The company who came in and talked a lot about their product, SRP and unit margins but didn’t seem to have a clear vision of where they were going, let alone what they could offer you in terms supporting services to drive sales? Or the company who had a five-year strategic plan which featured you at the core of a careful, national expansion with carefully thought out banners and locations (per the brand’s most predisposed consumer target) and a smart trade/consumer marketing plan?
The organized, visionary and ambitious always win out over the passionate, well-intentioned but drifting.
4. Without a plan, distributors and brokers treat you differently
The harsh reality of the food business is that brokers and distributors are happy to take the business of entrepreneurs who have a differentiated product they are pretty sure will grow almost on its own.
This doesn’t harsh. It sounds awesome, right? Well, only until you poke under the surface of their ‘agreement’ to sell your product.
Brokers and distributors have access to dozens and dozens of case studies, many on their own books, where young, differentiated brands with no marketing and limited trade activity, experienced steady, geometric growth due to the structural power of a premium positioning in American food retail. It’s as close to automatic growth as one can get….so, they easily work with brands like these…and then a better organized 2nd mover comes in.
And then you will experience the harsh reality of the food and beverage business. Your broker/distributor who treated you OK up until then will suddenly start giving preferred shelving and service to your competitor.
It’s tempting to blame it on the ‘luck’ of better funding. But you may be surprised to learn that people who get professional sources of funding generally get it because they convinced someone they have a plan. The plan may not be a crystal ball, but it indicates that the owner is serious about certain revenue targets and knows how to get there.
Retailers and distributors are more likely to believe a company’s promise to generate accelerated profits for everyone in the value chain, if they can see the plan to get there. Nobody invests very much in hope alone.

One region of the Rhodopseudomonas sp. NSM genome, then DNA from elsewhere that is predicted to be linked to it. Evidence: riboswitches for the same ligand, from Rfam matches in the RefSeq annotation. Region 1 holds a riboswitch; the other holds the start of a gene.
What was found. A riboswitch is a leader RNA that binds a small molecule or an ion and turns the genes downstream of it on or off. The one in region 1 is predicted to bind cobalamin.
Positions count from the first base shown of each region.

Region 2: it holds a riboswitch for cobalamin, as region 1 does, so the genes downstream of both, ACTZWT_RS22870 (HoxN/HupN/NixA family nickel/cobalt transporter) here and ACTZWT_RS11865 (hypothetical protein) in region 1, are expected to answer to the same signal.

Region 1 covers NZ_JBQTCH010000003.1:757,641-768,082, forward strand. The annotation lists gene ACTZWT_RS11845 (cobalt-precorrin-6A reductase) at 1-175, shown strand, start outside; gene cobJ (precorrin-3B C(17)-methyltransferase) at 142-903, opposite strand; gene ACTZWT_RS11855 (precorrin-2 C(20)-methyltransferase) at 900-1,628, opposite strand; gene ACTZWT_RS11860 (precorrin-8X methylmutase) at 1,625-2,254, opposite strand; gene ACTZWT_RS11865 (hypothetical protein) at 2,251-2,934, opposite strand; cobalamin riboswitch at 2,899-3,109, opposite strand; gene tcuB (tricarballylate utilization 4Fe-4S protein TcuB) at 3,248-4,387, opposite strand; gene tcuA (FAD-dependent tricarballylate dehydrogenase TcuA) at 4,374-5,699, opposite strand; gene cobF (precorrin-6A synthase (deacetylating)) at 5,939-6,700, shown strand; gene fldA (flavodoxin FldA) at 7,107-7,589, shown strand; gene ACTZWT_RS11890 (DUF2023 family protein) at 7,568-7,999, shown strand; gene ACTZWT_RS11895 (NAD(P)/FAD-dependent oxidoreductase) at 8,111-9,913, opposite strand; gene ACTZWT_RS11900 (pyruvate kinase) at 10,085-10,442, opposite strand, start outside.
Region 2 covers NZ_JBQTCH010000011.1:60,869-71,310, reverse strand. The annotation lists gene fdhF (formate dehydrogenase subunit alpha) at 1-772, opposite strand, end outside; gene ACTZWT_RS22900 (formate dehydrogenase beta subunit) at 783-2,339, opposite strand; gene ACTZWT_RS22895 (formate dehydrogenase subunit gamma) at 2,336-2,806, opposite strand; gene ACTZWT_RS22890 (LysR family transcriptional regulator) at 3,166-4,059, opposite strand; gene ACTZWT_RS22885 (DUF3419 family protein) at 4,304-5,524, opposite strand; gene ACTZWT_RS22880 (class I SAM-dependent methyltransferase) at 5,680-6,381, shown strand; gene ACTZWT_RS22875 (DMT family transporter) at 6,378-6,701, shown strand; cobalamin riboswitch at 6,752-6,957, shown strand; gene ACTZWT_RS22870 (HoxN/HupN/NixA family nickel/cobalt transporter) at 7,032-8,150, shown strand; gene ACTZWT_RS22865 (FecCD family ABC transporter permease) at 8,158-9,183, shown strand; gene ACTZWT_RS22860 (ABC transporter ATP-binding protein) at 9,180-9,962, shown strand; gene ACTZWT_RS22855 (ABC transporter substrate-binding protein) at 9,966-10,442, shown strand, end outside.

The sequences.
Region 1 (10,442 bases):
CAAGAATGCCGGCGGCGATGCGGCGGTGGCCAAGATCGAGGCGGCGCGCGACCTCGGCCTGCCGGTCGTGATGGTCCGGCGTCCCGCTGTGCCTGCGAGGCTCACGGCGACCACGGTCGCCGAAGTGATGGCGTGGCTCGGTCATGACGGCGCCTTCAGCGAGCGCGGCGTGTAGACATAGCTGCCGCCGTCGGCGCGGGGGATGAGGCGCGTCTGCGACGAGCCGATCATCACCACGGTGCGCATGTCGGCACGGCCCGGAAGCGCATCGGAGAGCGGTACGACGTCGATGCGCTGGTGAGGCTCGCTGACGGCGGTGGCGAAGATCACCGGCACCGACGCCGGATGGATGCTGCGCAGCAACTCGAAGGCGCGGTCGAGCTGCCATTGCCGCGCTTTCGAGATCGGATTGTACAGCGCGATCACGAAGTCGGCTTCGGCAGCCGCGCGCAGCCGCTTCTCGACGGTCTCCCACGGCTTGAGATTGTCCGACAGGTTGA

Sure, you’ve generated profits for your broker/distributor until now, but the new guy will easily reproduce the profit volume you’ve generated and more. In other words, your broker/distributor can now literally afford to lose your business in the future and move on. That’s harsh.
5. Strategic plans empower you to say ‘No’
My favorite clients are the ones who initially tell me they already have a plan. Sorry James, no dice. Yes, it’s bad news for my near-term business…but I appreciate folks who are organized and serious enough to already be following a strategic plan, especially when their business is below $1million in revenues.
It’s pretty rare for food and beverage companies that small to be following a plan, although most serial entrepreneurs operate this way.
One of the lesser discussed benefits of a strategic plan is that, when the external environment catches wind of you (after a trade show, magazine article, LinkedIn post, etc.), you will start to get more and more e-mails. Serial entrepreneurs will tell you that the most dangerous e-mails are the ones that get you the most excited: the ones from retailers.
Is this the right retailer for your brand and offering? Is now the right time for this retailer? Can you even service them? Do you understand the retailer’s corporate strategy and where you fit in?
With a strategic plan, this retailer is already included/excluded along an optimal timeline for development of a healthy business. Optimal for you, not the retailer who just emailed you. The plan reminds of you why and how you want to enter that retailer, or class of trade…and when. This allows you to quickly respond and move on. If it’s perfect timing, that’s awesome. But, often, it just isn’t.
The take home:
• Don’t confuse proof-of-concept as a food or beverage (distributing to enthusiastic friends and family) with proof-of-concept as a viable business.
• Strategic plans enhance trust-building with your broker, distributors and retail buyers.
• Strategic plans empower you to say ‘no’ to the wrong opportunities
James F. Richardson, Ph.D. – formerly senior VP of knowledge and innovation at Hartman Group - is a growth strategist for emerging food and beverage brands and founder of Premium Growth Solutions, a new consultancy for entrepreneurs and investment firms focused on the premium end of retail food and beverage.